Successful Theories and Practices From Russia: Can They Be Adopted in the United States?
Published in: "AAMR News & Notes", (1992). Vol. 5, # 6. p. 5.
In our continuing search for innovative strategies, programs and techniques in working with mentally retarded individuals, we may draw upon those practical experiences and theoretical concepts developed in other countries, specifically in Russia.
Unlike in the United States, in Russia there is a special term which refers to the research and practice of the treatment, upbringing, and education of individuals with mental retardation. This term is "defectology": it has no direct equivalent in English and to an American ear is harsh sounding, to say the least. In Russian, however, it does not carry such a negative connotation. Defectology is a combined discipline, which includes relevant branches of medicine, psychology, and pedagogy.
Identification, treatment, and education of individuals with mental retardation in Russia are different in many ways from those in the United States. Congenital mental retardation ("oligophrenia") is described as an impairment of all cognitive functions, without a progressive course, due to pervasive organic injury of the hemispheric structure. Severity levels are: debils (mild retardation), imbecils (moderate), and idiots (profound). There is a further classification into excitable and inhibited types. The basic methods of screening are medical examinations and observations of relevant activities. The person's cognitive development is determined by using methods closely resembling those called "dynamic assessment" in the USA. In evaluation, the stress is placed on certain qualitative indicators, such as cognitive strategies employed by the client, type and character of mistakes, ability to benefit from the help provided by the examiner, emotional reactions to success and failure. No IQ tests are used in an identification of different levels of mental retardation. Unlike the American practices, a psychological evaluation in Russia is considered to be an auxiliary to a general medico-pedagogical procedure and no more than a means of differential diagnosis in some questionable cases.
There are three basic types of institutions for individuals with mental retardation in Russia: residential clinics, boarding schools, and special day schools. Individuals with profound and severe mental retardation live in residential clinics, where they are heavily medicated and simply vegetate under the close supervision of welfare authorities. Boarding schools and special day schools are designed for mild and moderately mentally retarded children.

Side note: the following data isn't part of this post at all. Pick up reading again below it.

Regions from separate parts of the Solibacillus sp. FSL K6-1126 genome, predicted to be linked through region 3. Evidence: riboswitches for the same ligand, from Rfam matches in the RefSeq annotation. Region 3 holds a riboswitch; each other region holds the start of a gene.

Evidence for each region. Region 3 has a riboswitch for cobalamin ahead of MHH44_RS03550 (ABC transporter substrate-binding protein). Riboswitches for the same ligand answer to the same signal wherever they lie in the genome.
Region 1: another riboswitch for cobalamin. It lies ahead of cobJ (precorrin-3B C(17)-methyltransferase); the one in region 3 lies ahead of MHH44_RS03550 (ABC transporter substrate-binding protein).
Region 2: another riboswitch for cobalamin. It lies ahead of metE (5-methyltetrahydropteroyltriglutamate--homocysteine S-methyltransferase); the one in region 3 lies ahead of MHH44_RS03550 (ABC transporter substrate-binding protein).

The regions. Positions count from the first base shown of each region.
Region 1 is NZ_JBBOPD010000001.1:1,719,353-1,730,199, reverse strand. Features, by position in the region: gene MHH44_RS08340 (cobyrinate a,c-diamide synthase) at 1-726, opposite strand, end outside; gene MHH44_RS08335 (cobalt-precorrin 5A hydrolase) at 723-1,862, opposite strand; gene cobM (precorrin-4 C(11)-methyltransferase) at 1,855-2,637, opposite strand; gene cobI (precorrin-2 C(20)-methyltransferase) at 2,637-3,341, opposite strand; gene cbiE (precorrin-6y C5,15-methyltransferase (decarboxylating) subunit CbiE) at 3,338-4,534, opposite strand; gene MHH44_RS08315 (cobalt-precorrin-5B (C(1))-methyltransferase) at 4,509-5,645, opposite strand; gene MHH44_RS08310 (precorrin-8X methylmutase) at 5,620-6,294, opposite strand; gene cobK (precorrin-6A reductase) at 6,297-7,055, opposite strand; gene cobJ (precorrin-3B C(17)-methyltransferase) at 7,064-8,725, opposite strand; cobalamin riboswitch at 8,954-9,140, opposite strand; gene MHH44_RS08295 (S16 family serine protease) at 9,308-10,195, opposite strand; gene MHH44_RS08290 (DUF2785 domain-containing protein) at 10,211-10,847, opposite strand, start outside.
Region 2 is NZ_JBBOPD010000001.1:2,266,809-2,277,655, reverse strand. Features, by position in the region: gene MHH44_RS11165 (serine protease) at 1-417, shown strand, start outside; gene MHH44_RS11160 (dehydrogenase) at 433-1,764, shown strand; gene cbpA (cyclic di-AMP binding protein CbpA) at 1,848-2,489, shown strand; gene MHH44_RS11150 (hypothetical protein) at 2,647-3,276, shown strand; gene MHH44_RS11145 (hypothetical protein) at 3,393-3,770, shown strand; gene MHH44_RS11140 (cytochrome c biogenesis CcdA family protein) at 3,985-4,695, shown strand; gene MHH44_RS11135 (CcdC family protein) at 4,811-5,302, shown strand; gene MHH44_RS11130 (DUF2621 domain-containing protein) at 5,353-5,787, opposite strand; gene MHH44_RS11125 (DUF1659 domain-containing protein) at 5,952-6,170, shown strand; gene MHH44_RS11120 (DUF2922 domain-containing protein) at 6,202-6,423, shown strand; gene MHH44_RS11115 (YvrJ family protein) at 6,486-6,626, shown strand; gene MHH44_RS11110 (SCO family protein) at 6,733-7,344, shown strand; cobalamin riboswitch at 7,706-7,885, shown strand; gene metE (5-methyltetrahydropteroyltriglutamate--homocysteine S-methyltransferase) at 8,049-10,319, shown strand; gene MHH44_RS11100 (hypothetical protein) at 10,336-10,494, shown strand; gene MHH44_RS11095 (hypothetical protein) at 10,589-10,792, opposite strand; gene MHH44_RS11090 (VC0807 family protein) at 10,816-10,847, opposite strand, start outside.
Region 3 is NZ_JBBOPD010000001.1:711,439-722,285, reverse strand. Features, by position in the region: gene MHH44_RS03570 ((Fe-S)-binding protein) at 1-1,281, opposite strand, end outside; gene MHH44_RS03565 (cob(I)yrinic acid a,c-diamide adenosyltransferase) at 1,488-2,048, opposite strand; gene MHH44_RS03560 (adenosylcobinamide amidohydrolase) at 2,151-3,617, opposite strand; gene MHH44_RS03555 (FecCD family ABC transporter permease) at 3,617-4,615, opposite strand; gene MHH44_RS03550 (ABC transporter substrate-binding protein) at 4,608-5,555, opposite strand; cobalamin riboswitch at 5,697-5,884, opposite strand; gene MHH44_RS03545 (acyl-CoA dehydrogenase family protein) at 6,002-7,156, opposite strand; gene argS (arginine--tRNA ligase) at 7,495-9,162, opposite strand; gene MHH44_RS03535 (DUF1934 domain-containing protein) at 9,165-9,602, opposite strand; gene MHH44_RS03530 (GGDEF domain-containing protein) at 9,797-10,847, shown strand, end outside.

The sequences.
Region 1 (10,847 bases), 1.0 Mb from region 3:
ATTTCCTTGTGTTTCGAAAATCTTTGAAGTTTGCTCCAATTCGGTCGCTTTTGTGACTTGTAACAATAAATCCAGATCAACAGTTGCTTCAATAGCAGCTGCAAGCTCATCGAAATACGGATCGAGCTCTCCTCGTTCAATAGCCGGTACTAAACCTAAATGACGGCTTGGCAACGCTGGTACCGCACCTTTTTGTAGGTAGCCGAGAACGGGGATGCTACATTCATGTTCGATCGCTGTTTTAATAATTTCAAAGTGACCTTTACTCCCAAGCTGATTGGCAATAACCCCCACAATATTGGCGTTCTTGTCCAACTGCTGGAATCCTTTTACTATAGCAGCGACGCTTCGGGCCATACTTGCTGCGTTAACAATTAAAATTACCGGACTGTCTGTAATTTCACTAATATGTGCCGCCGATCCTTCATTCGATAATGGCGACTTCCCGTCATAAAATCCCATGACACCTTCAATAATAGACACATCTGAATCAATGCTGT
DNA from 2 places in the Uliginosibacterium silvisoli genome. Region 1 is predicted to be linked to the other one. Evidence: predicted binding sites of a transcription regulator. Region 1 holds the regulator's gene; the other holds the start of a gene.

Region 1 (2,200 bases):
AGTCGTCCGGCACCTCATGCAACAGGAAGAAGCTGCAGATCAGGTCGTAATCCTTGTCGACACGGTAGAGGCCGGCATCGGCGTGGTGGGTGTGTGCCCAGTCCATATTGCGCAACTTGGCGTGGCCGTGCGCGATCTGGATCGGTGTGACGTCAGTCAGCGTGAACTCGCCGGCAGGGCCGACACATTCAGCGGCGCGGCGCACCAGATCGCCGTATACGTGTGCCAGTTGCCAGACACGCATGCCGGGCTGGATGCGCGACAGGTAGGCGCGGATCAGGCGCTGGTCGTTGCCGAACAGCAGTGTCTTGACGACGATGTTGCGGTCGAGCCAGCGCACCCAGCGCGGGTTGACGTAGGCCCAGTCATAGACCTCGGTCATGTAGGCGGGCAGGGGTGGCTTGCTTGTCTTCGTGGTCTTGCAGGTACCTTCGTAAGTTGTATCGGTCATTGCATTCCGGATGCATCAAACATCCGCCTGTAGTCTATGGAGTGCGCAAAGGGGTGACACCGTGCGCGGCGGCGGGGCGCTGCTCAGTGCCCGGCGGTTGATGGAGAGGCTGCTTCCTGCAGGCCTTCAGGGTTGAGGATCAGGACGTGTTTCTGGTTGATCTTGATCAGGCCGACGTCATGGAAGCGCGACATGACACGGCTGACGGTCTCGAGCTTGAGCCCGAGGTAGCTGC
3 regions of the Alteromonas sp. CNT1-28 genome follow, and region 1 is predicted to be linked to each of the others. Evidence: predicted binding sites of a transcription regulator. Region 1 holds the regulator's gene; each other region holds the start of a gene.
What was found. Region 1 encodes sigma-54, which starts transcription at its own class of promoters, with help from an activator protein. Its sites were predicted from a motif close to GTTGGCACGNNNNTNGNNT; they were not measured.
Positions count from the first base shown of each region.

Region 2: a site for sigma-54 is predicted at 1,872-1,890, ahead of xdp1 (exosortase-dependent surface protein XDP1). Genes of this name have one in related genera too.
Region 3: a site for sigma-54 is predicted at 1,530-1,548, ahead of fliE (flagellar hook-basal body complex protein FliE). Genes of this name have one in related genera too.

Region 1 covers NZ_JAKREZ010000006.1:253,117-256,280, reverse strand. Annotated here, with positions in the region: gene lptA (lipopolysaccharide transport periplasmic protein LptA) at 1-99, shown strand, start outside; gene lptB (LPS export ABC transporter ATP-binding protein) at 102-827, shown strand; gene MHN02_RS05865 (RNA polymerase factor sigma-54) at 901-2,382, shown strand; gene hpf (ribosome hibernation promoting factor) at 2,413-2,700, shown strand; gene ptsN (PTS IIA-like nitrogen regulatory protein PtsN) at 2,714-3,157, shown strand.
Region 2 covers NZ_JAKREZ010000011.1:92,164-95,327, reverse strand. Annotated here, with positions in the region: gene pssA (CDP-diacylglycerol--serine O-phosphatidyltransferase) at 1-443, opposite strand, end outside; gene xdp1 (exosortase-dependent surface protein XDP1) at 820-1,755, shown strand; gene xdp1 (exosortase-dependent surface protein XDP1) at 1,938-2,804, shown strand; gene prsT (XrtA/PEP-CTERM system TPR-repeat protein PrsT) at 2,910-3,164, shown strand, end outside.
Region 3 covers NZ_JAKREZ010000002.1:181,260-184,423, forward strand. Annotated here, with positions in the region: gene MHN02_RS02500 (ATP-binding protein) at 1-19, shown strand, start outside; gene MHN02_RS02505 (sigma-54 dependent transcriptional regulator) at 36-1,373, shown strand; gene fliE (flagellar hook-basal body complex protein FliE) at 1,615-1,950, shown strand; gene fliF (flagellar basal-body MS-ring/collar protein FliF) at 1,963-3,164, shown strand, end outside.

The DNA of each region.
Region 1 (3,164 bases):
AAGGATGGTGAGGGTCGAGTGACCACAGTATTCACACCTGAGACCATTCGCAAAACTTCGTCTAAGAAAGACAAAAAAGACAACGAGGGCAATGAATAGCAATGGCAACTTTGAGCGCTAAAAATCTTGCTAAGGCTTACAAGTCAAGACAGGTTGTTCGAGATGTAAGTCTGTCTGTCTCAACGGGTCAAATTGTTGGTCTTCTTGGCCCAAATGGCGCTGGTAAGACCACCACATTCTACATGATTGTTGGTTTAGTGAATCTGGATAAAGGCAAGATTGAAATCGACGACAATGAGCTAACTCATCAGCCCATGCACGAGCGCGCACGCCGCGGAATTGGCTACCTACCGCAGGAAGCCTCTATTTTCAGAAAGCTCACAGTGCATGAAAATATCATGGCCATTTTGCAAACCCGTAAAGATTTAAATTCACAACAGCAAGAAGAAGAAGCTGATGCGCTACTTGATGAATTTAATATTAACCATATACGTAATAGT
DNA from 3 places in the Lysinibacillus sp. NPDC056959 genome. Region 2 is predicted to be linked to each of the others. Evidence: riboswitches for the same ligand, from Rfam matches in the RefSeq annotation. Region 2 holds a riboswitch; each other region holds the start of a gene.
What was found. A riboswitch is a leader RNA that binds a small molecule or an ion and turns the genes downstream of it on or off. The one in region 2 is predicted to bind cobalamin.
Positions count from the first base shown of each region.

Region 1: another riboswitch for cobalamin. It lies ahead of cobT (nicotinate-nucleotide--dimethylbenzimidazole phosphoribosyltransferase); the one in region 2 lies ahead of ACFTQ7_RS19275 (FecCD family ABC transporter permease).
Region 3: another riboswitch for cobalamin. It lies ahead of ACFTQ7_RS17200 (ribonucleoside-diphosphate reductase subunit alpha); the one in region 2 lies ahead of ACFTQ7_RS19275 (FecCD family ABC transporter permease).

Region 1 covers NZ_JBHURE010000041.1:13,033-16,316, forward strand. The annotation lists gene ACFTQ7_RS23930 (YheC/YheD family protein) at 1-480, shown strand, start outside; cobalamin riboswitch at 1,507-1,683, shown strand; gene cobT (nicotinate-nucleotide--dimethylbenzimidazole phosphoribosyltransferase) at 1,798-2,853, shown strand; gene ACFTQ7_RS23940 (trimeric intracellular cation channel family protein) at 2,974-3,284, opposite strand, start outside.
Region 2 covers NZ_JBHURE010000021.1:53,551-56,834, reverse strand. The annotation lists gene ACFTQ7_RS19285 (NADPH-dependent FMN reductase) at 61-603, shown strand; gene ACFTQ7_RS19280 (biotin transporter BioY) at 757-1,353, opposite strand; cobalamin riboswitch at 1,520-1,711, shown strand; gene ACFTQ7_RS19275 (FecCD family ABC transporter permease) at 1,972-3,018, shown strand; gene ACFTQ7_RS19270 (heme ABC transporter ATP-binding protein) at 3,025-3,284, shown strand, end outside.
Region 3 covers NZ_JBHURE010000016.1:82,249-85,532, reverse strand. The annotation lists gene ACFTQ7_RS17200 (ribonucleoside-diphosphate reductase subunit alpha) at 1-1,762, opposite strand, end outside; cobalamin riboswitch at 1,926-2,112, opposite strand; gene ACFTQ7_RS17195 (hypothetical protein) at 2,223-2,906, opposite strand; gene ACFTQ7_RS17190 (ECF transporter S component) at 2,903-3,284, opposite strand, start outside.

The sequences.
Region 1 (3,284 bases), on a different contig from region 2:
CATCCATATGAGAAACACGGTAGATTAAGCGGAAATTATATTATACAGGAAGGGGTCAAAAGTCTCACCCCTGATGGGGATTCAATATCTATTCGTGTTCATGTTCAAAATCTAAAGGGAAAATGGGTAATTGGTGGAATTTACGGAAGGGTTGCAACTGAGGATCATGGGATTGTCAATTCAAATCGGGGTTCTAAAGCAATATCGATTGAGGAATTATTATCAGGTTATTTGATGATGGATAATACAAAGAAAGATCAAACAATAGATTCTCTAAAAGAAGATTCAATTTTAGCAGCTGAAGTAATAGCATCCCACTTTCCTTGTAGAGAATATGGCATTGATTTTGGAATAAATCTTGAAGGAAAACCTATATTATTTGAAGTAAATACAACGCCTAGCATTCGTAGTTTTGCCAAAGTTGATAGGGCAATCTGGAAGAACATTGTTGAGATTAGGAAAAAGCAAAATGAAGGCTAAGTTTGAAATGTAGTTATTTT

In boarding schools, a student's learning is monitored for all waking hours; closer relationships are usually established between school personnel (teachers and counselors) and handicapped children; extensive supportive services are available from health care professionals on the premises. The Russian approach is to provide intensive training within specialized institutions with staff prepared to deal with the specific disability. From the most rigorous Western standards, education and treatment of students in boarding and special day schools are rated from good to excellent.
Regular schools in Russia have no classes for children with MR, as schools in the US do. The provision of educational and social activities for students with MR with their non-retarded peers is practically unknown. The ideas of mainstreaming or a less restrictive environment which are so popular in the US do not fit into the prevailing defectological theory that only a truly differentiated learning environment can fully develop a MR child's cognitive skills and overall personality. It is believed that only in the specially manipulated setting will the entire staff be able to exclusively serve the individual needs of a handicapped child. It is important to point out, that graduates
from special day or boarding schools for MR are well prepared for the outside world and, by and large, do not show the dramatic lack of social experience, which may be expected from the students in segregated, close schools.
In as much as we care about educational provision for individuals with mental retardation, we should seek out those areas in which we can learn from the international experience. Due to the dramatic political changes in the former Soviet Union, the opportunities exist for cooperative research projects, internships, and subject matter conferences. It promises to be a mutually rewarding experience when data and theories collected in both countries will serve as a reference base, as a resource warehouse, as an argument in discussions, as an example of a time-tested practical approach, or even as a model for strategic development.